As a homeschooler, your child learns and develops at their own pace. They will find dealing with certain skills like reading very challenging. But if learning to read becomes an ongoing struggle that leaves your child falling behind his peers, he may have a learning disorder known as dyslexia. With solutions like engaging them in auditory and reading exercises, maximizing their visual memory, and honing the skills they are good at, you’ll find homeschooling your dyslexic child the most rewarding.
Being dyslexic is not synonymous with lack of intelligence. Dyslexia is clinically diagnosed as a difficulty in learning to read, that can present itself in writing, spelling, recognizing and sounding out words. Dyslexia can show as early as when a child turns three, but sometimes can turn out late, such as when your teenager suddenly finds it hard to learn a new foreign language, or often reads short words backwards.
Clinical findings show Dyslexia is more associated with heredity rather than mental retardation, and that as many as one in five kids has dyslexia. To date, there hasn’t been any prevention or cure, but it can be managed with special instructions and parental support.
It is encouraged that this problem should be addressed at the earliest time possible. Here are some ways to manage your dyslexic child at home:
One of the best exercises for a dyslexic child is engaging them in auditory exercises like reading aloud to them, or letting them listen to music and audiobooks. Thanks to technology, exercises that help boost your child’s comprehension, and stimulate your child’s neural pathways are made available even within the comfort of your home.
Here are some available audiobooks online (and they’re free!):
NOTE: These are all legal sites that host public domain books. There’s more than enough great stuff in these libraries so check them reach out when you have the time!
Assisting them to read using a ruler
Studies also showed that using a ruler helps your kid read in a straight line, making them more attentive and recognized to the words presented before them. You can use any available ruler in your home, and you can also avail of special reading rulers in different colors to make reading more fun.
Making use of this inexpensive tool can help your child successfully overcome this complex reading difficulty. It provides a guideline of what part of the page your child is reading. As menial as this tool may be, it makes a huge difference to dyslexic readers who easily find themselves losing track of where they are on the page.
Maximizing their visual-spatial working memory
Through writing, reading, and spelling seem like a daunting task for your child, you can bank on their visual-spatial memory in targeting their problem areas. Having good visual working memory means they learn words as a unit rather than as an individual sound. For example, they may read the word “bullet” as part of reading but the word “bulletproof” would be hard to read if it were unfamiliar to them. So in teaching them to spell this word, you can present “bullet” as a photo, followed by the word “proof.”
Renowned physicians noted that dyslexia can see things in their mind, in 3D perspective like many top architects and fashion designers and famous artists like Tommy Hilfiger, Johnny Depp, Keira Nightly, and Orlando Bloom have dyslexia.
Honing the skills they are good at
Homeschooling kids with dyslexia can be difficult, both for the child and the parent. A child may be too hard on himself when feels like he can’t do a task. While a parent may be disheartened seeing their child in such a situation, it is suggested that aside from engaging them in traditional subjects, dyslexic kids should be given more freedom in choosing their crafts, hobbies, and sports.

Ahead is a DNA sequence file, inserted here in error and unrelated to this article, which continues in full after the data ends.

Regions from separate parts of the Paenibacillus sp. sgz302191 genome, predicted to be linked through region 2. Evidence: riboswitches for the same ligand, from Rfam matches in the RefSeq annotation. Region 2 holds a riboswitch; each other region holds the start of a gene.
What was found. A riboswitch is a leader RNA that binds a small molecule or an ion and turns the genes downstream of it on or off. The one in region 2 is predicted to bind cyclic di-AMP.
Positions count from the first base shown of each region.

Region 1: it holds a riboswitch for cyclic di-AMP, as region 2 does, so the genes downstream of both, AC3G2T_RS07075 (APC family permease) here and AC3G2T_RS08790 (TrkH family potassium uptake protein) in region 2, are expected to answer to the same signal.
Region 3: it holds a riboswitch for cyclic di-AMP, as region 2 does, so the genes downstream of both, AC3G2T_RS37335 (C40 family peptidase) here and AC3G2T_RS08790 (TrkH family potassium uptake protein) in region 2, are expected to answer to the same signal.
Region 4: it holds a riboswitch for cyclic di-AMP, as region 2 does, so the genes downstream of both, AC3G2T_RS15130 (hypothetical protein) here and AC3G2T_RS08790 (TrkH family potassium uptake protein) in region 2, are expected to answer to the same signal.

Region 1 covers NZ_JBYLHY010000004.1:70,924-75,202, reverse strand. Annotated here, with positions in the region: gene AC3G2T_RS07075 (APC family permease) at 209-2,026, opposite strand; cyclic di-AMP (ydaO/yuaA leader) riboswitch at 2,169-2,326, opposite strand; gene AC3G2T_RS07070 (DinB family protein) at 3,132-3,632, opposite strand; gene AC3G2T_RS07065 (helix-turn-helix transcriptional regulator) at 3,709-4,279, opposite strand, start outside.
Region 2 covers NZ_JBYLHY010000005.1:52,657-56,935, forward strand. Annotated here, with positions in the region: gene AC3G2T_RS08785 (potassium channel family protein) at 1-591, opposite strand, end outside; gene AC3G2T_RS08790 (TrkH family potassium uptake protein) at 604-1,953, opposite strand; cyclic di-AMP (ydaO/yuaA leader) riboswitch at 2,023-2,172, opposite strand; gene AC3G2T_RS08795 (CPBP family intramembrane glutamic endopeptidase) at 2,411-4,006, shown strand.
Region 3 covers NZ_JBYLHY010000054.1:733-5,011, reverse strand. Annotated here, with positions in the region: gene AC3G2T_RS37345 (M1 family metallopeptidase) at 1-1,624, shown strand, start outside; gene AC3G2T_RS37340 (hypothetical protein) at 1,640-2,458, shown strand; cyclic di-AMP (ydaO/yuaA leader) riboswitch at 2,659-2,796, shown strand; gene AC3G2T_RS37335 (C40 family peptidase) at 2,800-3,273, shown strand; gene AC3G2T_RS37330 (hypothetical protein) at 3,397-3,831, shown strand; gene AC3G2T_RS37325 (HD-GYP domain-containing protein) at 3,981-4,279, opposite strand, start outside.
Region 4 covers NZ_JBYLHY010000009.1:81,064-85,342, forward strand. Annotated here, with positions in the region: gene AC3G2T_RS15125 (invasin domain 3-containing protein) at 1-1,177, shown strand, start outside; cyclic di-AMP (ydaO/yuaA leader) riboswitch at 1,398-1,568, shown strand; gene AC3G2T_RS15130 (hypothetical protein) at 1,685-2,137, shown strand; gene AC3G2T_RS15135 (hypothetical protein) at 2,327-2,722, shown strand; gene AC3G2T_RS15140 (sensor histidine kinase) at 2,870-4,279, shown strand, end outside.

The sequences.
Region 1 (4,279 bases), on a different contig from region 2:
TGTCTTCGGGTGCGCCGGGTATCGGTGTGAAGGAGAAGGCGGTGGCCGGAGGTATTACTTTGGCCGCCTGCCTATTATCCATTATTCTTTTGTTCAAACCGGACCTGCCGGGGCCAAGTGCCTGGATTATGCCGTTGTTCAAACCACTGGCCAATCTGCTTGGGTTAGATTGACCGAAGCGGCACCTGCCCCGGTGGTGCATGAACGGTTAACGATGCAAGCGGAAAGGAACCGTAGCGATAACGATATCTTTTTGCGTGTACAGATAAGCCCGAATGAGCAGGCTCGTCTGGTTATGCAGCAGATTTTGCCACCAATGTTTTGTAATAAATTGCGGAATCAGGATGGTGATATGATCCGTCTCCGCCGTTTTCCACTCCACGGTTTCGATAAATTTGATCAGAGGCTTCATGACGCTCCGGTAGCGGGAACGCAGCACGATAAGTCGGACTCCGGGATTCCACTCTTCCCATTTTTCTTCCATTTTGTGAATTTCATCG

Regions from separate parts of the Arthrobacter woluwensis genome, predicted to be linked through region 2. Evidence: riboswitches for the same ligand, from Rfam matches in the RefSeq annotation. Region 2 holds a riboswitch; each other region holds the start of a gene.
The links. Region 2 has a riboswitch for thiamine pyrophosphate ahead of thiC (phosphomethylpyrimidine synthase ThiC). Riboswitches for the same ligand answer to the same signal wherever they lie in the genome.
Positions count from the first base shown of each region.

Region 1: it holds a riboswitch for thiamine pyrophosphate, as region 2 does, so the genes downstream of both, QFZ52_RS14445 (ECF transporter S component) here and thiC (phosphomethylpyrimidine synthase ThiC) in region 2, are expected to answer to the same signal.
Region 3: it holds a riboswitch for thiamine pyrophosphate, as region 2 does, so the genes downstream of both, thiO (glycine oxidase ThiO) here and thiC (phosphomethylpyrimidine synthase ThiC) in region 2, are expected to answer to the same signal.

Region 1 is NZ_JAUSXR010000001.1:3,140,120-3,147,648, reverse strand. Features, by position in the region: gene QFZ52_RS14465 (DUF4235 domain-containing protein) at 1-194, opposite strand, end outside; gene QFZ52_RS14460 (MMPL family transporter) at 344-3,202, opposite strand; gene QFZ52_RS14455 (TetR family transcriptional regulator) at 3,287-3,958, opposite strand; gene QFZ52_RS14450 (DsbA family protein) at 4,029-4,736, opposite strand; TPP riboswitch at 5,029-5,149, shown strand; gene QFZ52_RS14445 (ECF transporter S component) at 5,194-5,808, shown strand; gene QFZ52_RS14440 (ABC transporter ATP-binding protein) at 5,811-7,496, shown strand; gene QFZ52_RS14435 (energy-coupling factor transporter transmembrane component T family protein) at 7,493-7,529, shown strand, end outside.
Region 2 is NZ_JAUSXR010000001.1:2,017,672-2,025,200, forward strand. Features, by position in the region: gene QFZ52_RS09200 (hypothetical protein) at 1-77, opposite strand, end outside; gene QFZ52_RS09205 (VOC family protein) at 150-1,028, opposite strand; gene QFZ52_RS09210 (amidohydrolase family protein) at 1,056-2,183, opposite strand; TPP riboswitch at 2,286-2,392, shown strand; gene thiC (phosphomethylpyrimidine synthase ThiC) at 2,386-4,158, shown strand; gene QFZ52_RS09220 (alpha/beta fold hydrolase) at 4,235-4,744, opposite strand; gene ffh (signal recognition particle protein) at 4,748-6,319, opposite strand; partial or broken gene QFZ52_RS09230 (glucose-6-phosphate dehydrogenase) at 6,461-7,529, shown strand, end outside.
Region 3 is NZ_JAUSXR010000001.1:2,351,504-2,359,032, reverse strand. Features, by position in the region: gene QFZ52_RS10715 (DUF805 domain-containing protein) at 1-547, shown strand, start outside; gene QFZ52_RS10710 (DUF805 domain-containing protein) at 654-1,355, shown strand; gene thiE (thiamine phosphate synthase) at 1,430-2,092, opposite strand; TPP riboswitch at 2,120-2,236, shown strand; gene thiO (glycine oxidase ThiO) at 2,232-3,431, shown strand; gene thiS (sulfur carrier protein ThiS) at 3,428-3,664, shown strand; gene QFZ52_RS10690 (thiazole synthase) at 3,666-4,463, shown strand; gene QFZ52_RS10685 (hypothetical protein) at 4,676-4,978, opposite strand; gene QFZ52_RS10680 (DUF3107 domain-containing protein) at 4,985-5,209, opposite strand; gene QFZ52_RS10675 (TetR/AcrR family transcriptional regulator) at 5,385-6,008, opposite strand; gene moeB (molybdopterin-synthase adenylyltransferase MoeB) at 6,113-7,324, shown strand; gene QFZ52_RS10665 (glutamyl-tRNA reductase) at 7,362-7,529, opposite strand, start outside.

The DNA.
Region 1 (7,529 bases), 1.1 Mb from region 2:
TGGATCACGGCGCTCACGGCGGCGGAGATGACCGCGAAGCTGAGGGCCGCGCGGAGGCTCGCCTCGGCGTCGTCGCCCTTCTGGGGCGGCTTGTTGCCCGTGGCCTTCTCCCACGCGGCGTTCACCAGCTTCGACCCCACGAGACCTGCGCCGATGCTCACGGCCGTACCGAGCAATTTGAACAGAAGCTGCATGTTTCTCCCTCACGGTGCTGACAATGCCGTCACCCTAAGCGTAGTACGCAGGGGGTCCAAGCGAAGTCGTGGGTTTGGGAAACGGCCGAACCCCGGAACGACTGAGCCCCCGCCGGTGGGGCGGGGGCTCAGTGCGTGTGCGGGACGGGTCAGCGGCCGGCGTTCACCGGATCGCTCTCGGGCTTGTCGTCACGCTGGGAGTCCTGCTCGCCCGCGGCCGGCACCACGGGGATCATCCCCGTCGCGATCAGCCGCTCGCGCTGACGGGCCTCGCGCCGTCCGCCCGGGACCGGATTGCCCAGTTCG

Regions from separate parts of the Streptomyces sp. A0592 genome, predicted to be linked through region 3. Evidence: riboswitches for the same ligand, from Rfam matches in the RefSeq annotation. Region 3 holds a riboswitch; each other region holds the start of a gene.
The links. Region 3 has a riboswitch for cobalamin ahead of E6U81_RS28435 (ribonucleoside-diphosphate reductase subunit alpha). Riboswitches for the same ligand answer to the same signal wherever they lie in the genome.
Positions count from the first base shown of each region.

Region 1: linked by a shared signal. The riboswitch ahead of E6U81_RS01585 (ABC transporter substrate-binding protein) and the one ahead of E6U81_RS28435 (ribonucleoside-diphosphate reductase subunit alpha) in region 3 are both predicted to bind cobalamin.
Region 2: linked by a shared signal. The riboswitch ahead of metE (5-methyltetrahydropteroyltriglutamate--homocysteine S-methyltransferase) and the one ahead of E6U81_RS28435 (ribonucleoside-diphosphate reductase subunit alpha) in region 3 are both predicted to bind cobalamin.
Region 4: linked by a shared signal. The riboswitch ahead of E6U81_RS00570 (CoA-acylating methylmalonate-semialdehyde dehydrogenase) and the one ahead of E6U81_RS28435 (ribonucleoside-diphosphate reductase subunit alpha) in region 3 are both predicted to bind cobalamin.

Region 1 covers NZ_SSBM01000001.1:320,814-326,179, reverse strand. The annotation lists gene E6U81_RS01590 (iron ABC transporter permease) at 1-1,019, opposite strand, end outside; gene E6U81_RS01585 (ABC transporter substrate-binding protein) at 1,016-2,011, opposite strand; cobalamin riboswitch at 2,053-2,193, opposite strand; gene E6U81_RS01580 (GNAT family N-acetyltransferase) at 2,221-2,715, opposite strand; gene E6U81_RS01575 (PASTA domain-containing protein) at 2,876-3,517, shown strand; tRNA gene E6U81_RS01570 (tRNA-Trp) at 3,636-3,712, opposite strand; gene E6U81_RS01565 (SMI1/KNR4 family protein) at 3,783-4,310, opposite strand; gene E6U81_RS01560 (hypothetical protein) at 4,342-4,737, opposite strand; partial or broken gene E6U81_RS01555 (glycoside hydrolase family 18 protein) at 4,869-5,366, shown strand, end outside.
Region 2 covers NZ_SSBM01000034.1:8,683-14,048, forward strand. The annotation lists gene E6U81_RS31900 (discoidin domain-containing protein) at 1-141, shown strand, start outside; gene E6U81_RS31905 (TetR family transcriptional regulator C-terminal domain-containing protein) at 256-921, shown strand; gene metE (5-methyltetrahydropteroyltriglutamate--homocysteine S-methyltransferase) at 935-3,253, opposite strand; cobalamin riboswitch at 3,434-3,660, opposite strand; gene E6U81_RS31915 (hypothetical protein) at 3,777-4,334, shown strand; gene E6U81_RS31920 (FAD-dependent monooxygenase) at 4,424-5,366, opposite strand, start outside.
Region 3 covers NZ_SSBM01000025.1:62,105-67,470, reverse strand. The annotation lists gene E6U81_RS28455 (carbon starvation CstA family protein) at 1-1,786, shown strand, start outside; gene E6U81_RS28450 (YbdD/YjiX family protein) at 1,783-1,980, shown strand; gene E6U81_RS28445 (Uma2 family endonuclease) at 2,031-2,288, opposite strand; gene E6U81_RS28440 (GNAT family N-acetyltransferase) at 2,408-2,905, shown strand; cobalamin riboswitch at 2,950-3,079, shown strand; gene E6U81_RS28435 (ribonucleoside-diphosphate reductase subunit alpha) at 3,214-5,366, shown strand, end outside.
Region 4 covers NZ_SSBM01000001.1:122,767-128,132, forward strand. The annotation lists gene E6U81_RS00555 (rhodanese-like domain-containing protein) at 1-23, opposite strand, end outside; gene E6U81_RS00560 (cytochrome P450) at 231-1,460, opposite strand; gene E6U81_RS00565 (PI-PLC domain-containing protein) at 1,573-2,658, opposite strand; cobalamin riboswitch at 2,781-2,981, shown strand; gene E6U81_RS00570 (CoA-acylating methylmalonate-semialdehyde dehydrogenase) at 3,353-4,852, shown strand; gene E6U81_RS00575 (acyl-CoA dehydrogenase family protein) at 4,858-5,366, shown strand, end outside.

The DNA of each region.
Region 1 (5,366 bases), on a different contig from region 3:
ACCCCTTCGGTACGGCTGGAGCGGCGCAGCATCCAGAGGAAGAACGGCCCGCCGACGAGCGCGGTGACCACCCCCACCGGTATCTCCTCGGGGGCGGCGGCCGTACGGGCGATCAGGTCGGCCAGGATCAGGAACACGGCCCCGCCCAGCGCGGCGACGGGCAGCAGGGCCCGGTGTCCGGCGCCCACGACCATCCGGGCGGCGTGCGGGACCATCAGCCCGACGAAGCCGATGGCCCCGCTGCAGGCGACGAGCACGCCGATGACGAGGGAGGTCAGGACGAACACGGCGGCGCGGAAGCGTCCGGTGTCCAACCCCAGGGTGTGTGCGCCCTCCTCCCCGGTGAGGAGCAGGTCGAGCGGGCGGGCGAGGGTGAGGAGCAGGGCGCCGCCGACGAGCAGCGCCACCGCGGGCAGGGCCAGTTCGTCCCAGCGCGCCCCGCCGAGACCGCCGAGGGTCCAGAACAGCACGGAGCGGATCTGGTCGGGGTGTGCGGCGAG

Studies show that looking for a skill your child can excel at make learning more engaging and stress-relieving. It allows them to grow naturally into their gifts and talents without the pressures of trying to learn in ways they can’t learn at a pace they can’t keep.
Giving them extra love and encouragement
Kids with dyslexia may feel that they’re not as smart as their peers because it’s difficult to keep up. As they move through their schooling, problems can get worse as reading becomes more important to learning. Kids who have difficulty often avoid reading because it’s hard or stressful. One of the most important solutions in dealing with dyslexic children is your patience and support.
While you can get a private tutor or a reading specialist to tend to your child, you can make your child feel supported by encouraging and assisting in reading at home. You can assist your child with their modules.
Enrolling them in a Dyslexic-Friendly Curriculum
Being able to customize an education to your child’s specific needs is what homeschooling is all about; having the right blend of teaching style and a keen understanding of how your child learns best. For instance, you have complete control over the materials you teach with. You can even choose a targeted homeschool curriculum for dyslexia.
Gadgets and technology are around but still the keyword when dealing with a dyslexic child is patience. They may find it frustrating in dealing with the disadvantages that come with it. But with the right amount of care, love and attention, you can help your child overcome dyslexia little by little. Our children is our wealth and we take care, nurture, love them for who they are.
Remote Classroom adjusts to your child’s specific needs, making sure they express their own creativity and gifts through a wide variety of classes that will keep them inspired to learn more. We offer live online lessons on Arts, Coding & Tech, Health & Wellness, English, Maths, Science & Nature, Music, and Life Skills. Send us a message on Facebook to learn more about getting your kids set up for homeschooling.